Teachers schooled on needs of interfaith families
Conservative group stresses ‘outreach’ and sensitivity
What does a Hebrew school teacher tell a Jewish child who is upset at the prospect of attending a wake for someone on the Christian side of his or her family?
How should a teacher respond when a student says, “One of the things we had for Passover dinner was ham”?
Questions like these were put to 40 religious school teachers in Livingston last week as part of a workshop on sensitizing educators who work with children of interfaith families.
The workshop, at Temple Beth Shalom, was sponsored by the Federation of Jewish Men’s Clubs. An arm of Conservative Judaism, FJMC has been out front within the movement in encouraging greater sensitivity to families with members from different religious traditions.
Its Keruv Institute (from a Hebrew word meaning “bringing closer” or “outreach”) runs seminars and training sessions for rabbis, synagogue lay leaders, and now educators. The programs are an acknowledgement that intermarried couples are increasingly becoming part of Conservative Jewish life.
“The teachers are on the front line; you are the first people who see the children from interfaith families,” said conference leader Lynne Wolfe as she opened the two-hour forum in a synagogue meeting hall.
Wolfe, a consultant for FJMC, is familiar to many in the MetroWest community. From 1991 to 2005 she directed Pathways, an outreach program for interfaith families sponsored by United Jewish Communities of MetroWest NJ.
Now living in Walnut Creek, Calif., Wolfe holds the title of “mentor” within the Keruv program.
“Children who grew up in Conservative congregations, who went to Hebrew school, who went to a program in Israel, who went to Solomon Schechter schools, were now in the greater world, and they are intermarried,” she told the teachers. “They found someone they loved, and the person they were marrying was not necessarily converting to Judaism.”
FJMC is credited with prodding the movement to embrace keruv, under the principle that the chances of a child in an interfaith home being raised Jewish will diminish if synagogues and schools don’t create a welcoming space for them. Two years ago, a movement-wide keruv subcommittee was created representing the four major Conservative organizations.
“If the teachers don’t know how to respond to these kids, they can hurt their children,” said Rabbi Charles Simon, FJMC executive director and an originator of the Keruv Initiative.
“If the teacher says, ‘You cannot do these things in your home’ and the student says, ‘We do these things in our home,’ if the teacher has handled it poorly, not only is Johnny going to be upset, but his parents are going to be upset, as they rightfully should be,” he told NJJN in a Sept. 16 phone interview. “This requires teachers’ developing a new sensitivity about how to respond to children in an age-appropriate manner when these situations arise.”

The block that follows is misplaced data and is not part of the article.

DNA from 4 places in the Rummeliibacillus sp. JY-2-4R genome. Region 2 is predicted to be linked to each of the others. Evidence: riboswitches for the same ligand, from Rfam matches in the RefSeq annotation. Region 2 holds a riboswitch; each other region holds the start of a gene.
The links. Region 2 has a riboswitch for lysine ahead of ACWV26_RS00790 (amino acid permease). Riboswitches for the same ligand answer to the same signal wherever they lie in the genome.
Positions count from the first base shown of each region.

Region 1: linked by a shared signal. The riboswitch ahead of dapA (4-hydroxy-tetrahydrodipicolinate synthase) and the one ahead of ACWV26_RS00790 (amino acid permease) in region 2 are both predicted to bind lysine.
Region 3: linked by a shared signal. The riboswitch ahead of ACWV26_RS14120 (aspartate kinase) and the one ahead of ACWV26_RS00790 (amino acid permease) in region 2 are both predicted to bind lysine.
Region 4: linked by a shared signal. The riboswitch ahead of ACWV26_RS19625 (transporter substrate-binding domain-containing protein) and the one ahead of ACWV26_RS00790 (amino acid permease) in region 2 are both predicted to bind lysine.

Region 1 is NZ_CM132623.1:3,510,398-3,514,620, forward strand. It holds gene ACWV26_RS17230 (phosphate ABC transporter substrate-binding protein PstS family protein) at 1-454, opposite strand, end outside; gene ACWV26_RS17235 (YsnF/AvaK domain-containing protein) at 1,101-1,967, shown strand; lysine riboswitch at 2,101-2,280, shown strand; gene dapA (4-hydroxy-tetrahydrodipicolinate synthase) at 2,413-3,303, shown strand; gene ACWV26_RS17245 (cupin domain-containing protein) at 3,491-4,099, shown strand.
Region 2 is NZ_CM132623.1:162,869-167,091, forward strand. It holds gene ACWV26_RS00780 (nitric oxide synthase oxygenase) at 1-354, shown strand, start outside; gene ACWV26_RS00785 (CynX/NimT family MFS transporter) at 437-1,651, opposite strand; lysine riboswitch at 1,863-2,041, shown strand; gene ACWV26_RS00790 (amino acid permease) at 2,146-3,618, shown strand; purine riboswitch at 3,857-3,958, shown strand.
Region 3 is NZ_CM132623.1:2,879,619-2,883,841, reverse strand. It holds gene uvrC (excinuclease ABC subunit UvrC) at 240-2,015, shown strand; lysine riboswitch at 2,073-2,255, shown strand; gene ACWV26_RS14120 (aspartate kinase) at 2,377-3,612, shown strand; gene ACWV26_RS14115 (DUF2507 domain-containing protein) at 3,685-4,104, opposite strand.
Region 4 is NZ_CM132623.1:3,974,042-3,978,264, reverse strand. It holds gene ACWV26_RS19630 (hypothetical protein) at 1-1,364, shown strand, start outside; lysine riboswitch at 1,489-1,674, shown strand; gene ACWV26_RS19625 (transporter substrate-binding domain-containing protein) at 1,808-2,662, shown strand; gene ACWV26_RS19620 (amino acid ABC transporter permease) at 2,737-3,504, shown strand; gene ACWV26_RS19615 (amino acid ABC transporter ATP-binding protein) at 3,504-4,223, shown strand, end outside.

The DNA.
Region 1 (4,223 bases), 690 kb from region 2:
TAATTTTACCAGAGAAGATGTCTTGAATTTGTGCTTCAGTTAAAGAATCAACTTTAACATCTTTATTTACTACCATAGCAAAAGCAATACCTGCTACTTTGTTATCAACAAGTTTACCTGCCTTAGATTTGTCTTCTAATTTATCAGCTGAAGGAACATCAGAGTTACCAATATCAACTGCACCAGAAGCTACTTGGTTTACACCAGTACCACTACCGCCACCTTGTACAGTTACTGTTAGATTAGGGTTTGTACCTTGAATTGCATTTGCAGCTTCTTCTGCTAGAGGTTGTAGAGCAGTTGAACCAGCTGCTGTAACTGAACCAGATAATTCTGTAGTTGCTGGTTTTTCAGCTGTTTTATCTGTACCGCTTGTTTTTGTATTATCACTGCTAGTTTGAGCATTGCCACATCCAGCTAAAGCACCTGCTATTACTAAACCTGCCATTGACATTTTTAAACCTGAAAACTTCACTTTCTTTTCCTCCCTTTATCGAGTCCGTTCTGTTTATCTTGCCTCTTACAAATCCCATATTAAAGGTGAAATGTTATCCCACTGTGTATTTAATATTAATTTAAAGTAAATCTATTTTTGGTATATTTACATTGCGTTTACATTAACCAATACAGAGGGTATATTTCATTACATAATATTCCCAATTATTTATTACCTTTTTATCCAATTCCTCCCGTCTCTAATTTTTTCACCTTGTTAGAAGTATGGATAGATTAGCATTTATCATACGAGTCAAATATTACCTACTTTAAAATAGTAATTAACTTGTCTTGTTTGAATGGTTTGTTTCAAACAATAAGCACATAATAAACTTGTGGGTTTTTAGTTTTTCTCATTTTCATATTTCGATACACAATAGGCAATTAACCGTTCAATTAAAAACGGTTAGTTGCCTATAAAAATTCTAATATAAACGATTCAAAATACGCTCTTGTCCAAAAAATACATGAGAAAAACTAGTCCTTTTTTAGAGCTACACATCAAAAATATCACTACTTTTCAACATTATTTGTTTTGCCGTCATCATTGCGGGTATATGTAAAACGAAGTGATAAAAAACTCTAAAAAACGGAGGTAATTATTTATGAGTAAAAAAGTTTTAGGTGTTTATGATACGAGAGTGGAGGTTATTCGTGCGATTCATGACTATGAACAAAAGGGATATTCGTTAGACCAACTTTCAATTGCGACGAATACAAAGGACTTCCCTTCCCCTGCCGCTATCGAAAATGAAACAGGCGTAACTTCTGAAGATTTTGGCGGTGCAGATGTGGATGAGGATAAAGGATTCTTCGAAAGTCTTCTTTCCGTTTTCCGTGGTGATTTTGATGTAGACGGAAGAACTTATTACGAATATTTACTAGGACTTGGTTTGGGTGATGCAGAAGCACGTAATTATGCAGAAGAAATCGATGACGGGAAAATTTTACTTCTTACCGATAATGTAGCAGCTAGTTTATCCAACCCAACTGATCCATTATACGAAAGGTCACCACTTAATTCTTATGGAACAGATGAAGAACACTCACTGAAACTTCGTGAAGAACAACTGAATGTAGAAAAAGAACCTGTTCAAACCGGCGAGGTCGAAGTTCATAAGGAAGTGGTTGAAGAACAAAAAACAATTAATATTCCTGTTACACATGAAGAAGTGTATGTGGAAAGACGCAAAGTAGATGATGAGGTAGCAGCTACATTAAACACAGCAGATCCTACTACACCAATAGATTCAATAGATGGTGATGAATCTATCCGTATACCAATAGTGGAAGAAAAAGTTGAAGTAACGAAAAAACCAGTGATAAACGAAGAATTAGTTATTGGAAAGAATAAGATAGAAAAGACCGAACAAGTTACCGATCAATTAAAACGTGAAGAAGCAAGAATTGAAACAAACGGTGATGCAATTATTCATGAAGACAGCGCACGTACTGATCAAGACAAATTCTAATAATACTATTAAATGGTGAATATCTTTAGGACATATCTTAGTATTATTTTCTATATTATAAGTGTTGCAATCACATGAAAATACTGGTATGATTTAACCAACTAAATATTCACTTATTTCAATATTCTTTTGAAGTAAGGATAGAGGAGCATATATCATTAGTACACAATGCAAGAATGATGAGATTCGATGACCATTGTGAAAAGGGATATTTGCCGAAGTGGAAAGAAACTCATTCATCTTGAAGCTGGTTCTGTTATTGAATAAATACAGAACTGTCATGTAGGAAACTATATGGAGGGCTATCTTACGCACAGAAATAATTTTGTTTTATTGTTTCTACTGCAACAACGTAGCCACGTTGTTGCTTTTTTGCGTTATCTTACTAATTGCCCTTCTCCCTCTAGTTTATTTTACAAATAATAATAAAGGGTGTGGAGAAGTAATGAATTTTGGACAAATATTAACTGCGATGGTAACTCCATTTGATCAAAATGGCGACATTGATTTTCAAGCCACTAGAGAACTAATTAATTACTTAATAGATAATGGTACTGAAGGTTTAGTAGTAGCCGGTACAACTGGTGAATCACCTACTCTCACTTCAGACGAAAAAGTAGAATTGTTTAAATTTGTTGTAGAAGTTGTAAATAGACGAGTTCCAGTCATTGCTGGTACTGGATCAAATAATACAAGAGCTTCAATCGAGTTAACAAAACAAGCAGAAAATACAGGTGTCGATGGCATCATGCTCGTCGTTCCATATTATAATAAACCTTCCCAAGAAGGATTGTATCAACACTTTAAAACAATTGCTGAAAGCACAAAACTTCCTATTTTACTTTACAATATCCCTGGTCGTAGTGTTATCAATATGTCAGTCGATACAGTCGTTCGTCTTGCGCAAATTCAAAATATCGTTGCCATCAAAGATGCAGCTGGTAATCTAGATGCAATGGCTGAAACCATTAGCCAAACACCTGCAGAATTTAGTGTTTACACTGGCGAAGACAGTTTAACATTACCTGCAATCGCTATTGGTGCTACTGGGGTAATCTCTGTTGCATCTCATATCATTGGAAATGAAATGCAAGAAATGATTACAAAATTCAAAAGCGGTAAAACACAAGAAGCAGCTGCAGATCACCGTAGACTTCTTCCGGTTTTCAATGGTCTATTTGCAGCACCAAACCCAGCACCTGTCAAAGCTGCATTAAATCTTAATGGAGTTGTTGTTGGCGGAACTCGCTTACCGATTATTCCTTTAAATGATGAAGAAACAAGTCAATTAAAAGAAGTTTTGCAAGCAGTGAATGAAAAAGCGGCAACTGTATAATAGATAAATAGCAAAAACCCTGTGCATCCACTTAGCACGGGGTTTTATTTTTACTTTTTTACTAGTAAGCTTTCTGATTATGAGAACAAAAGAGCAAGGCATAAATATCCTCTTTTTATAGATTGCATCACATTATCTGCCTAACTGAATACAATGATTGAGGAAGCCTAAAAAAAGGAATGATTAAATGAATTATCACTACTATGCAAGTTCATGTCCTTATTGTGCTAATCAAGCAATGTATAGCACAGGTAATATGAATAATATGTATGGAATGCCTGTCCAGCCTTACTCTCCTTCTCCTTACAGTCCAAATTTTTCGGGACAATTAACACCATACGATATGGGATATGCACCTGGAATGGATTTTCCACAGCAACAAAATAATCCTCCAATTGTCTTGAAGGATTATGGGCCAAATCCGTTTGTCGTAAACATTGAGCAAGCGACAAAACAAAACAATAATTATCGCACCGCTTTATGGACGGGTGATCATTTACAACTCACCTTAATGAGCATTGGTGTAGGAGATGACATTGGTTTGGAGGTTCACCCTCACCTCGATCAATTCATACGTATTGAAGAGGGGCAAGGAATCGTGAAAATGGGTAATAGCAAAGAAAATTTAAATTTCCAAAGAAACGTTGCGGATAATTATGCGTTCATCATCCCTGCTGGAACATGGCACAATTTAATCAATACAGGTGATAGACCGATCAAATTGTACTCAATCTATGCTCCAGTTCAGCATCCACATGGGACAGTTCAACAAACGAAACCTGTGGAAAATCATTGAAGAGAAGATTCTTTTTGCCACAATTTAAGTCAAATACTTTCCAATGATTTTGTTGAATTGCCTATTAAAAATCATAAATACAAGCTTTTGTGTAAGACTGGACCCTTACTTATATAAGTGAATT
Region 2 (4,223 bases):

In 2006, Temple Beth Shalom joined the Keruv Coalition, made up of six local Conservative synagogues dedicated to increasing their outreach to households in which at least one member is not Jewish.
“We are reaching out to the early childhood educators because if they are more knowledgeable about keruv, they will be able to reach the kids and their families,” said Leah Beker, director of education at Beth Shalom.
After her introduction, Wolfe divided the teachers into three discussion groups to consider scenarios that have arisen in some preschool religious classes.
One group considered the wake scenario. “We need to be respectful of one another,” said a teacher. “The child should go as a sign of respect, regardless of what the religious aspects are.”
“You shouldn’t tell the child, ‘Jews don’t have those things,’” said another instructor.
Another group considered the ham on the Passover table.
“I don’t think it’s such a big deal,” one teacher responded. “Some of the families are kosher and some aren’t.”
“Maybe the fact they had a seder with the ham is better than not having a seder?” said a second instructor.
“Every year I teach the class what is kosher for Passover and what is not, and I had a parent come in and complain,” said a third. “She asked, ‘How can I tell them not to eat doughnuts on Passover?’”
Like the Passover scenario, the problems teachers encounter are not exclusive to interfaith families. Susan Sass, a kindergarten teacher at Beth Shalom, told NJJN she has confronted the issue of Halloween in her Sunday school class. Many Conservative rabbis and educators discourage Jewish youngsters from participating in the holiday, saying it celebrates Christian or pagan traditions.
“I’ll let them talk about it for a couple of minutes and then I’ll say, ‘OK, guys. Now we have to have our lesson about Shabbat or Yom Kippur or Sukkot,’” said Sass. “I just change the topic and keep the kids on task. I will let them know it is not a Jewish holiday and we don’t celebrate it here in Hebrew school.”
According to Simon, synagogues that use the Keruv program or those that have made independent outreach to interfaith families “have become more welcoming, more open, more sensitive to intermarried couples. Ten years ago, most intermarried couples who came to a Conservative shul couldn’t get in the front door. Now everybody is going to welcome them. That is a success story.”